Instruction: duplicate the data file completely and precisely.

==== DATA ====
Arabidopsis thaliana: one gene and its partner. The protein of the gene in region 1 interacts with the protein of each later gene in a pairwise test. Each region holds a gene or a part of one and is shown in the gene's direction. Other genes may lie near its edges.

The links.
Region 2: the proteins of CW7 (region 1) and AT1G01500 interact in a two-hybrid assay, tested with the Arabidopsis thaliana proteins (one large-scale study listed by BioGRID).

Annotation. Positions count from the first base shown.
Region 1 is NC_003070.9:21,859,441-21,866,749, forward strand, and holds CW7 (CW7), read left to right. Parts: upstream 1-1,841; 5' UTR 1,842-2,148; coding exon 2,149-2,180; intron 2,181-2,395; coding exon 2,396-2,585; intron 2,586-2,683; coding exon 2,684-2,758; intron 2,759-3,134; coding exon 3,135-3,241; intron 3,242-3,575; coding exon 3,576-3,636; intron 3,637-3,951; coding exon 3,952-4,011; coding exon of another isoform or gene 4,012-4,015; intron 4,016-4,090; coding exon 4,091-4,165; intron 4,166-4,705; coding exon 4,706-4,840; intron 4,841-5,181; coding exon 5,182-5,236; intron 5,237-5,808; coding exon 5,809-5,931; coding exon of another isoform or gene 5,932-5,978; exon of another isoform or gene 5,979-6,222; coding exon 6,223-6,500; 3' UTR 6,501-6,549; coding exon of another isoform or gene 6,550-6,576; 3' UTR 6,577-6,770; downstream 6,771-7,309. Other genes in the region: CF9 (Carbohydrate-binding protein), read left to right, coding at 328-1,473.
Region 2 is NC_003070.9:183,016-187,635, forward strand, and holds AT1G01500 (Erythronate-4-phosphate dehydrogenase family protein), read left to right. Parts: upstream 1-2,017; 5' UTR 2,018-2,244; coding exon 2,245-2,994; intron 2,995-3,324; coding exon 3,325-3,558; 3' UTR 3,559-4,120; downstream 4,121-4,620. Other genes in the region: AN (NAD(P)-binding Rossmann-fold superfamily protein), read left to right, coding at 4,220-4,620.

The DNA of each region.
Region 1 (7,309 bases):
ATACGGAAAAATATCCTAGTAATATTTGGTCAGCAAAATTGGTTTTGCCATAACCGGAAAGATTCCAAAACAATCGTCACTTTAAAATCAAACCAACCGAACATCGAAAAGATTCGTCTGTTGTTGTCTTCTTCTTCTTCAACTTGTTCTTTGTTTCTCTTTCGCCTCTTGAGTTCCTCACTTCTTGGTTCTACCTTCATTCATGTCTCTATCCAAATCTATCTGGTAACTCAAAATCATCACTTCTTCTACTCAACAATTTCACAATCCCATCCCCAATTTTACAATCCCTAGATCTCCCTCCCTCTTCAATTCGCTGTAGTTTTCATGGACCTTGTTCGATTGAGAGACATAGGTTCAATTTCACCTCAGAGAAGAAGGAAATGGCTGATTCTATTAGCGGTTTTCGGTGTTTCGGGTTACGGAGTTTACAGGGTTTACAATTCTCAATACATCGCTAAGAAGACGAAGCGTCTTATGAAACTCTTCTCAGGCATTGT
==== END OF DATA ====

Arabidopsis thaliana: one gene and its partner. The protein of the gene in region 1 interacts with the protein of each later gene in a pairwise test. Each region holds a gene or a part of one and is shown in the gene's direction. Other genes may lie near its edges.

The links.
Region 2: the proteins of CW7 (region 1) and AT1G01500 interact in a two-hybrid assay, tested with the Arabidopsis thaliana proteins (one large-scale study listed by BioGRID).

Annotation. Positions count from the first base shown.
Region 1 is NC_003070.9:21,859,441-21,866,749, forward strand, and holds CW7 (CW7), read left to right. Parts: upstream 1-1,841; 5' UTR 1,842-2,148; coding exon 2,149-2,180; intron 2,181-2,395; coding exon 2,396-2,585; intron 2,586-2,683; coding exon 2,684-2,758; intron 2,759-3,134; coding exon 3,135-3,241; intron 3,242-3,575; coding exon 3,576-3,636; intron 3,637-3,951; coding exon 3,952-4,011; coding exon of another isoform or gene 4,012-4,015; intron 4,016-4,090; coding exon 4,091-4,165; intron 4,166-4,705; coding exon 4,706-4,840; intron 4,841-5,181; coding exon 5,182-5,236; intron 5,237-5,808; coding exon 5,809-5,931; coding exon of another isoform or gene 5,932-5,978; exon of another isoform or gene 5,979-6,222; coding exon 6,223-6,500; 3' UTR 6,501-6,549; coding exon of another isoform or gene 6,550-6,576; 3' UTR 6,577-6,770; downstream 6,771-7,309. Other genes in the region: CF9 (Carbohydrate-binding protein), read left to right, coding at 328-1,473.
Region 2 is NC_003070.9:183,016-187,635, forward strand, and holds AT1G01500 (Erythronate-4-phosphate dehydrogenase family protein), read left to right. Parts: upstream 1-2,017; 5' UTR 2,018-2,244; coding exon 2,245-2,994; intron 2,995-3,324; coding exon 3,325-3,558; 3' UTR 3,559-4,120; downstream 4,121-4,620. Other genes in the region: AN (NAD(P)-binding Rossmann-fold superfamily protein), read left to right, coding at 4,220-4,620.

The DNA of each region.
Region 1 (7,309 bases):
ATACGGAAAAATATCCTAGTAATATTTGGTCAGCAAAATTGGTTTTGCCATAACCGGAAAGATTCCAAAACAATCGTCACTTTAAAATCAAACCAACCGAACATCGAAAAGATTCGTCTGTTGTTGTCTTCTTCTTCTTCAACTTGTTCTTTGTTTCTCTTTCGCCTCTTGAGTTCCTCACTTCTTGGTTCTACCTTCATTCATGTCTCTATCCAAATCTATCTGGTAACTCAAAATCATCACTTCTTCTACTCAACAATTTCACAATCCCATCCCCAATTTTACAATCCCTAGATCTCCCTCCCTCTTCAATTCGCTGTAGTTTTCATGGACCTTGTTCGATTGAGAGACATAGGTTCAATTTCACCTCAGAGAAGAAGGAAATGGCTGATTCTATTAGCGGTTTTCGGTGTTTCGGGTTACGGAGTTTACAGGGTTTACAATTCTCAATACATCGCTAAGAAGACGAAGCGTCTTATGAAACTCTTCTCAGGCATTGT